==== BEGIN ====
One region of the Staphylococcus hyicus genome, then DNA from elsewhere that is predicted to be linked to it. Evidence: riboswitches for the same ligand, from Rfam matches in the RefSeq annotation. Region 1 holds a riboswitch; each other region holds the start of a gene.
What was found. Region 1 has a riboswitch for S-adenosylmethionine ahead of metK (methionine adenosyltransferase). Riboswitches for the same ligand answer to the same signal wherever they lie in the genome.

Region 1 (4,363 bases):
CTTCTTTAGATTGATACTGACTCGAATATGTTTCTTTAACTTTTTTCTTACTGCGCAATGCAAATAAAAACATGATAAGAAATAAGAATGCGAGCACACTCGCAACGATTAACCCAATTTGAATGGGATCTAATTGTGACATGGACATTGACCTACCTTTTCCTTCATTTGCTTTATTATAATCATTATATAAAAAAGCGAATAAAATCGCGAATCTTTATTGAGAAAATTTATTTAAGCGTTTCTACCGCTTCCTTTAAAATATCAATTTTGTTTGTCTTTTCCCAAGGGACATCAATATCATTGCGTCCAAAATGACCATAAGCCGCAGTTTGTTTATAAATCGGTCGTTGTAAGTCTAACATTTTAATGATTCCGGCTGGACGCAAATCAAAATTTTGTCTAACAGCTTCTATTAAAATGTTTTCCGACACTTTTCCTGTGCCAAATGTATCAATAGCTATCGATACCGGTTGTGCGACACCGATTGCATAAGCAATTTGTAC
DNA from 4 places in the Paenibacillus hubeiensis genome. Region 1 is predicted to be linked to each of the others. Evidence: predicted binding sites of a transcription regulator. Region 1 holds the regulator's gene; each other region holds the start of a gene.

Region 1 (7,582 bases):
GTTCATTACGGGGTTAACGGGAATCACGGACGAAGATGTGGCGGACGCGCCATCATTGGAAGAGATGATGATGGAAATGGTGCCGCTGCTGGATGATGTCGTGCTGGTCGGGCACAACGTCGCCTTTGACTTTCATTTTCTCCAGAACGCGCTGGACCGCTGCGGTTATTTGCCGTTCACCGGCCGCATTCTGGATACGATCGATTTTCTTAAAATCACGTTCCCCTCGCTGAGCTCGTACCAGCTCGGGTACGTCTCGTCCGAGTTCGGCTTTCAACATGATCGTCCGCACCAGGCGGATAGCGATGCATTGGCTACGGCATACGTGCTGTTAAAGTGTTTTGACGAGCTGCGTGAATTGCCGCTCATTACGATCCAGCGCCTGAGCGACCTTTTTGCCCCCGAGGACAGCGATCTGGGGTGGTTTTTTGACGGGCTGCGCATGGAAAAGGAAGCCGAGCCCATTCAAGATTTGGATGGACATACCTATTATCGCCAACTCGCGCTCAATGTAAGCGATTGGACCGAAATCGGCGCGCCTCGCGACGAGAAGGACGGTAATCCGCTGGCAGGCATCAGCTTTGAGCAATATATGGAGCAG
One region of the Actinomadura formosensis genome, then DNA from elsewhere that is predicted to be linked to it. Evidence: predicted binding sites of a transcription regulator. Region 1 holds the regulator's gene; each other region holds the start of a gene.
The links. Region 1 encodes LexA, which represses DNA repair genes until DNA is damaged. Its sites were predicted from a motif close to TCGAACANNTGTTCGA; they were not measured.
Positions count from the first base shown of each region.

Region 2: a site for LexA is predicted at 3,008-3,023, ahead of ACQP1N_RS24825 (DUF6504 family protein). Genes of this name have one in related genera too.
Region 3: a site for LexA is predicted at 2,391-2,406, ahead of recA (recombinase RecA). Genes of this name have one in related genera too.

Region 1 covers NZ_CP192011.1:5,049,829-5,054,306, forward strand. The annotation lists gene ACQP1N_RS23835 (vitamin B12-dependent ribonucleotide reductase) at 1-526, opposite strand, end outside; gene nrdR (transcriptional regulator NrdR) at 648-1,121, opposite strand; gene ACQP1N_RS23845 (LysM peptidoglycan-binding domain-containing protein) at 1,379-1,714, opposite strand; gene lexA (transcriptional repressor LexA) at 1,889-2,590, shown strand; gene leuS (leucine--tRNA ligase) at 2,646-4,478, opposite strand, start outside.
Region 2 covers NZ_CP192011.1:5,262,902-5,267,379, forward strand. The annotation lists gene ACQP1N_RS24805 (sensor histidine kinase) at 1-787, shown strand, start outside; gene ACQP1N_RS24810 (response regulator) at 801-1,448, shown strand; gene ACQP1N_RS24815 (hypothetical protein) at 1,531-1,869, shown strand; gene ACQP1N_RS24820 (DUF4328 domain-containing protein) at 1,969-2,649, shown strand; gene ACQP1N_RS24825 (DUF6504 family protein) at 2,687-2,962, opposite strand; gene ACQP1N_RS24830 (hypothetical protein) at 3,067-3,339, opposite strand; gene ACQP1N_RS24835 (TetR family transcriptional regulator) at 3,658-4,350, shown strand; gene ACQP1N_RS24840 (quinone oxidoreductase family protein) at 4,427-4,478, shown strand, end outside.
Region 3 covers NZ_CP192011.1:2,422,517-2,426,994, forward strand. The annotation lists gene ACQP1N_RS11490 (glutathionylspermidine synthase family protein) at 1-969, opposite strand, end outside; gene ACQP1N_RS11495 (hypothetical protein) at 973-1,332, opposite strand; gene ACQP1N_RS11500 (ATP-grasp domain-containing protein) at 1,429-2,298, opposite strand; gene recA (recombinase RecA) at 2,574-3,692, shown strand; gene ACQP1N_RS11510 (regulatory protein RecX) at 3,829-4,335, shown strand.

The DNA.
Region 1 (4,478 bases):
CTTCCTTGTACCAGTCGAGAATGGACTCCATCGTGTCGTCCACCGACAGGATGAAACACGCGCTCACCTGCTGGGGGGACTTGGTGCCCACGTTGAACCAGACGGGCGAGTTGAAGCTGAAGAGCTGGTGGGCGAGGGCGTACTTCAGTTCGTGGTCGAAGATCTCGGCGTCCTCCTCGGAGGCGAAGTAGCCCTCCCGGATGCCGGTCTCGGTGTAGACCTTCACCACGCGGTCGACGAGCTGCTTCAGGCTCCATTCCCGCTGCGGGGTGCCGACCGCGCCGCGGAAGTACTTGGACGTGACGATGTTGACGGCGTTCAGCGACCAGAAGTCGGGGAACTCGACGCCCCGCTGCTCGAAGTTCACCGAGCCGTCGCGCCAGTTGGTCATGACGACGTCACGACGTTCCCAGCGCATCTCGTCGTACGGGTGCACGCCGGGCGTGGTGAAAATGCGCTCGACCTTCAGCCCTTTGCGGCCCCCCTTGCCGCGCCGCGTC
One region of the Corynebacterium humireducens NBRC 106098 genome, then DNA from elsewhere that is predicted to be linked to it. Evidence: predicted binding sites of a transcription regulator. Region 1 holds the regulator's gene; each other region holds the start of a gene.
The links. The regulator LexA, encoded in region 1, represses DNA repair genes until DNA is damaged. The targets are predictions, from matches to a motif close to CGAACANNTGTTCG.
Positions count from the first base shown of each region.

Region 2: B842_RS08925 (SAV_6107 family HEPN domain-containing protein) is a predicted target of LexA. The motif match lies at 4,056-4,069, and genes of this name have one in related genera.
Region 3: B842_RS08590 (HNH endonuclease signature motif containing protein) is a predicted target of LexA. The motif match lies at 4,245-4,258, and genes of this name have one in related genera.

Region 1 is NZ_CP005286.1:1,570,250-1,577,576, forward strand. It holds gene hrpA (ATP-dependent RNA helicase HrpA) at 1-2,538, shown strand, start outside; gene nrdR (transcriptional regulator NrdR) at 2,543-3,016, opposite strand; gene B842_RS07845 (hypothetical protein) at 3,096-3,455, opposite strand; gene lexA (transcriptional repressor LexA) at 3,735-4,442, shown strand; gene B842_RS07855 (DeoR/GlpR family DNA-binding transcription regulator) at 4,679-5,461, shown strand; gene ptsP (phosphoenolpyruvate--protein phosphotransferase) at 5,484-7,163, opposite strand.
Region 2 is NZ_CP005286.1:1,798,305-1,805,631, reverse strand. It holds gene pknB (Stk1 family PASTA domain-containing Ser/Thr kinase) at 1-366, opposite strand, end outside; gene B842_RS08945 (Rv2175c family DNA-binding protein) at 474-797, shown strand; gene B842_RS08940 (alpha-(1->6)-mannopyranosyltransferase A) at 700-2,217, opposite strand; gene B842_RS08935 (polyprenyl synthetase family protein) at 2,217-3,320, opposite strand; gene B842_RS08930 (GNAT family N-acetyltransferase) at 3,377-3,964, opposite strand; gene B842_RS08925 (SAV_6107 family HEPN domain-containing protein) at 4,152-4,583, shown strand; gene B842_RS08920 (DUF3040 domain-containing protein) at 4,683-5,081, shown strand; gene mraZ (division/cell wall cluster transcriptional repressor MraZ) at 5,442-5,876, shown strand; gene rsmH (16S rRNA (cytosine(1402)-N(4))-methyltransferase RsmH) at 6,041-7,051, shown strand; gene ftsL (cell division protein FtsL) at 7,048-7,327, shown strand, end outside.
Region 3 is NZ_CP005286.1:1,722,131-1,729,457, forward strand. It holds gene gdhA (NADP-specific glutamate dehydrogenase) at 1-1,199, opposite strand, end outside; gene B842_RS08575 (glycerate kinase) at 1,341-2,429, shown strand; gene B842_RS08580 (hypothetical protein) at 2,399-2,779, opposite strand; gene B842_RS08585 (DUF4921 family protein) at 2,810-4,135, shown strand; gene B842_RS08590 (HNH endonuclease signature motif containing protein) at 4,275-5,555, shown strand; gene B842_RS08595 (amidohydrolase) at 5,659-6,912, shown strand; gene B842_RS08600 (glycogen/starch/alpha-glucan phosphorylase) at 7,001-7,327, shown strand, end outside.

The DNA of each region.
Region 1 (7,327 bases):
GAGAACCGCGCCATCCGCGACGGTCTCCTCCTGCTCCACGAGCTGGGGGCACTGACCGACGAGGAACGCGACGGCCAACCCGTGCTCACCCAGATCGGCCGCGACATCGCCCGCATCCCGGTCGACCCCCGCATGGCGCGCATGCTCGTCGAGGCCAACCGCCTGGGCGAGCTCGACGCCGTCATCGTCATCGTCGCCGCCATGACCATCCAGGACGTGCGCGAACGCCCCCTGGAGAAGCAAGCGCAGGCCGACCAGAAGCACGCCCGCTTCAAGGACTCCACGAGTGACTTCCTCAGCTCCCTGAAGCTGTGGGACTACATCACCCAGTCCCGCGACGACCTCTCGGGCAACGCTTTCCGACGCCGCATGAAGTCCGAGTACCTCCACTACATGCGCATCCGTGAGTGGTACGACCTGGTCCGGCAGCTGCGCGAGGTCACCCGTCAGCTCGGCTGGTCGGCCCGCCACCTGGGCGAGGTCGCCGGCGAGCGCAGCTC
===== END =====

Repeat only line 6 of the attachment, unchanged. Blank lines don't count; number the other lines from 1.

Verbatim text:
Region 1 (7,582 bases):